It is one of the most famous and infl uential ideas in the history of aesthetic theory: “ All art constantly aspires towards the condition of music.” 1Th is pronouncement appears in “The School of Giorgione,” an 1877 essay by the Oxford don Walter Pater that is nominally about painting, but is more broadly concerned with the interrelations and common aims of all the arts. Laying out the principles of true aesthetic appreciation, Pater begins by conceding that each art has “its own peculiar and untranslatable sensuous charm”. He also notes, however, that the arts “are able, not indeed to supply the place of each other, but reciprocally to lend each other new forces”. A sculpture can possess elements of tragic drama, a sonnet can call a picture to mind, and every artistic work that has ever been created attempts in some way to be like music, which Pater praises as “the typical, or ideally consummate art, the object of all that is artistic, or partakes of artistic qualities.
” Music commands widespread emulation, Pater says, because of its abstract nature: it contains nothing in the way of worldly subject matter and therefore attains a purity that “all art constantly strives aft er, and achieves in different degrees”. Regardless of how devoted writers, painters, or actors might be to their particular craft s, then, Pater fi nds that they all are called to the same, fundamentally musical purpose, and that their works might contain something that can be heard as well as read, seen, or felt. Pater’s aphorism has inspired artists in every medium over the years, but for the American author of the late nineteenth and early twentieth century, his assertion of music’s supremacy sometimes struck a discordant note.
Ezra Pound gave it equal importance to his own theory of Imagism in the fi rst issue of Blast, but he did not think so well of it as to quote it correctly: “All arts approach the conditions of music,” he wrote. 2 William Carlos Williams fl atly declared in Spring and All that “I do not believe writing would gain in quality or force by seeking to attain to the conditions of music. I think the conditions of music are objects
for the action of the writer’s imagination.”
T. S. Eliot mocked the works of Pater as “misch-masch potpourri” in an early version of Th e Waste Land, and he later suggested that the true poet “aspires to the condition of the music-hall
Even F. Scott Fitzgerald, whose undergraduate lyricism oft en showed the hallmarks of Pater’s infl uence, seems to have regarded him as an
out-of-date embarrassment, including his writings among the “misty side-streets of literature” wandered by Amory Blaine, the eff ete, dilettantish protagonist of his 1920 novel This Side of Paradise.
There is something not a little odd about Pater’s poor standing in the estimations of these and other American writers. In more friendly quarters, after all, his theory of aesthetic mutability is credited with having helped usher in the movement of cross-generic, interdisciplinary experimentation known as modernism, in which poems sometimes aspired to visuality, paintings to movement, and symphonies to color.
Moreover, a great many American writers during modernism’s moment – including some of the ones just quoted—betrayed intensely musical aspirations in their works. Authors of the late nineteenth and early twentieth centuries sometimes took music up as subject matter, whether in discussing its effect son listeners, in using musicians as characters, or in demonstrating the social function of Pater’s ultimate art in their own world and time.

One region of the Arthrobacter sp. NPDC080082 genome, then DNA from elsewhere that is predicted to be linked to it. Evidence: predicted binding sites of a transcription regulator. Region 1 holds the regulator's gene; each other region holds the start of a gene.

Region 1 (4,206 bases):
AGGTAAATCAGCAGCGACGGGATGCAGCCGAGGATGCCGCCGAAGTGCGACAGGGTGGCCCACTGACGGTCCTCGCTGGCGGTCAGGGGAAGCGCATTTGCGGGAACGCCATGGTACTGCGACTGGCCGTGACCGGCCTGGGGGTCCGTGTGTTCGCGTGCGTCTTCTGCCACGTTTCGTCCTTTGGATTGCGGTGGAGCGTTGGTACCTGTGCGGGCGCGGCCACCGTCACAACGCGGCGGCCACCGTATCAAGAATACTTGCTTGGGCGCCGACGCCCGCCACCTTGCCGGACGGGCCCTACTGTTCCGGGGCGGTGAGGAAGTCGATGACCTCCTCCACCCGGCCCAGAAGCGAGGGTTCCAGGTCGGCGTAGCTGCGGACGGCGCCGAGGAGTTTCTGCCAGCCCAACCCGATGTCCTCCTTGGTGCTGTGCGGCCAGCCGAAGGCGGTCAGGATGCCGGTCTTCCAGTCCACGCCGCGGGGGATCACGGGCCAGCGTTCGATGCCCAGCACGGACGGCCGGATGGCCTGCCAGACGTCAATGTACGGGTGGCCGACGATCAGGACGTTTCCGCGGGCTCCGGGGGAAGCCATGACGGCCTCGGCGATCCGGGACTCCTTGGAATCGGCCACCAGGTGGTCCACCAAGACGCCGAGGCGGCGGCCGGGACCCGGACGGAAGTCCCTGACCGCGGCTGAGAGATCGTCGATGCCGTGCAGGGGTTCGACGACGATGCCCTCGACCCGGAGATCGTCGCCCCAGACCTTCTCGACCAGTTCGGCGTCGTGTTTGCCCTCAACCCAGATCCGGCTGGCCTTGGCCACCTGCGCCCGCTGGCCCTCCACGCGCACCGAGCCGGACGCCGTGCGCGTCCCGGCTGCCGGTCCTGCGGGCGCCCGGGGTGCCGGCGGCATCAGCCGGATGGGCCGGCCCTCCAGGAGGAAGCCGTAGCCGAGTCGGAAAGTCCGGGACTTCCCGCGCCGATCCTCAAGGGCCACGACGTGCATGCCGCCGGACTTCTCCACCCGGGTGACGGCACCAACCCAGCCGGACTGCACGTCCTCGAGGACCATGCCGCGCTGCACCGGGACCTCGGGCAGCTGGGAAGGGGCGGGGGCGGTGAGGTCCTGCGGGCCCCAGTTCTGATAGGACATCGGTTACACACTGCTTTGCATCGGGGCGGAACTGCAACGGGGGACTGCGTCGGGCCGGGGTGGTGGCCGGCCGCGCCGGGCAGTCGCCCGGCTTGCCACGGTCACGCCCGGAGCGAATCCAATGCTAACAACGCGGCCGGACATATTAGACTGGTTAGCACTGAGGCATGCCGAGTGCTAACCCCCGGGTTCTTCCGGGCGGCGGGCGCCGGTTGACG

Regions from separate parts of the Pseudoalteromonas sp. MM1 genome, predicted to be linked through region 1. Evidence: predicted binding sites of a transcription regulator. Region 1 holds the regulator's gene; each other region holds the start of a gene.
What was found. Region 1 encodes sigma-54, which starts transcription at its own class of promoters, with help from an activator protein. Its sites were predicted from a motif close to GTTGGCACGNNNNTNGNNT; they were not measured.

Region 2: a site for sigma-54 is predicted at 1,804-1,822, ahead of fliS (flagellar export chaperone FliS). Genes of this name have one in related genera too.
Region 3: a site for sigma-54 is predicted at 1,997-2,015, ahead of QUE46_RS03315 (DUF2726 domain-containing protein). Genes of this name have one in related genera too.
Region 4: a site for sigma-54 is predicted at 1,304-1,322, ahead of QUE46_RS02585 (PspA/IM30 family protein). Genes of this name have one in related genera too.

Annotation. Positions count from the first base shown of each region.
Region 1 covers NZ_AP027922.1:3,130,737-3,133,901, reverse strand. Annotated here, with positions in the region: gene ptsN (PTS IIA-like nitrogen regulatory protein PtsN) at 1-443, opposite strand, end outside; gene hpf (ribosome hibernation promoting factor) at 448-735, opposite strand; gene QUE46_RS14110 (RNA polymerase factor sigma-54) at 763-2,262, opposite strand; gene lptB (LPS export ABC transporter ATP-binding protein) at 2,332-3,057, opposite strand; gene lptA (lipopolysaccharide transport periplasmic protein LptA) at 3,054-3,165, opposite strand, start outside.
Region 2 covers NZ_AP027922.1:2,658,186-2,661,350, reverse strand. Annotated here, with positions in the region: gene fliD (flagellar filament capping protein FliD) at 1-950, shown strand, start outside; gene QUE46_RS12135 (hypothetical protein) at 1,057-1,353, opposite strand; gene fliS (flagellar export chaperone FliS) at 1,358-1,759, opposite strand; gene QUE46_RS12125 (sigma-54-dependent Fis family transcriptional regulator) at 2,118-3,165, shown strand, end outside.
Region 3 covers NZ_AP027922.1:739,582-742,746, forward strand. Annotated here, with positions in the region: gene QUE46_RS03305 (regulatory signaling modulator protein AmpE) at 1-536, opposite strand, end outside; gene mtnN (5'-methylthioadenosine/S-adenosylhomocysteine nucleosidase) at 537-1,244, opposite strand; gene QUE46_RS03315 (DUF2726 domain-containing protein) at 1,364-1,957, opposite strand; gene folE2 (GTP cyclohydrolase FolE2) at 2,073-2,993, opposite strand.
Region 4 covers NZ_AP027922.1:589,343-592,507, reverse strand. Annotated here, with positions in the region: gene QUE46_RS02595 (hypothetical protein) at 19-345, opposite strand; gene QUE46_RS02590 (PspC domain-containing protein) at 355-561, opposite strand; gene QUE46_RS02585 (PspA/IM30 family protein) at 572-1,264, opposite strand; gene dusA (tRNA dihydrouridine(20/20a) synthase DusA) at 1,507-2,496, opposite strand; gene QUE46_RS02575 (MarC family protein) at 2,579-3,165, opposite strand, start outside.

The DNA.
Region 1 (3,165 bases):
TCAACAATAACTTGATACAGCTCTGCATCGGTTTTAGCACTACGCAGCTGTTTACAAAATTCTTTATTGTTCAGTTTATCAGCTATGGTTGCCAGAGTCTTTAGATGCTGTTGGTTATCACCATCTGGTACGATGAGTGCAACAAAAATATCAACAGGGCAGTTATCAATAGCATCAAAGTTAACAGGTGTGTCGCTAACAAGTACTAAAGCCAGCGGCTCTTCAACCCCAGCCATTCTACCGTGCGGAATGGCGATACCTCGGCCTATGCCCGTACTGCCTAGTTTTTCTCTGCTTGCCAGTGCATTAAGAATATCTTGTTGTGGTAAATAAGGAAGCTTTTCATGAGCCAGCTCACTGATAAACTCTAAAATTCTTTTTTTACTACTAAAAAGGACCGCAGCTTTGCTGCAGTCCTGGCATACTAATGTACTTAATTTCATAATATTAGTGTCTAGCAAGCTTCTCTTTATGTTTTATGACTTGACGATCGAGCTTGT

On other occasions, they used music as a formal model for literature, attempting something like singing, record-playing, and sound tracking in their pages. Moreover, a considerable amount of American writing from this period reads as fundamentally hybrid in nature, bringing new, sounding dimensions to the silent act of reading and appealing to its audiences in distinctively non-textual ways.
The anti-Paterians, it would seem, protested a bit too much. Indeed, if Pater’s musical partisanship truly off ended the turn-of-the-century American writer, it may well have been because it had come to seem overly abstract and insufficiently thought out, deaf to the many actual possibilities of musical literature that were then being realized.
The book that follows is the story of this musical literature, a study of the ways in which nineteenth- and twentieth-century American authors successfully achieved “the condition of music” in their writing. The idea of musical literature is an ancient one and has been part of the Western tradition since Homer, but this book will advance an argument that has seldom been made: namely, that certain works of American literary modernism are not merely about or influenced by music but can be considered works of music in and of themselves.
The authors discussed here ask their readers to sing poems, to imagine fiction being accompanied by well-known melodies, to occupy unfamiliar roles and assume new perspectives through musical performance, and to inflect literary meaning with the techniques and associations of an admired sister art. In all cases, moreover, these authors write musically with the aim of making literature a more participatory, more audience-oriented, and therefore more authentically musical form. As the musicologist Christopher Small has put it, music is a distinctive art insofar as it emphasizes process over product, active involvement over passive reception: “The fundamental nature and meaning of music lie not in objects, not in musical works at all, but in action, in what people do,” Small writes. “It is only by understanding what people do as they take part in a musical act that we can hope to understand its nature and the function it fulfills in human life.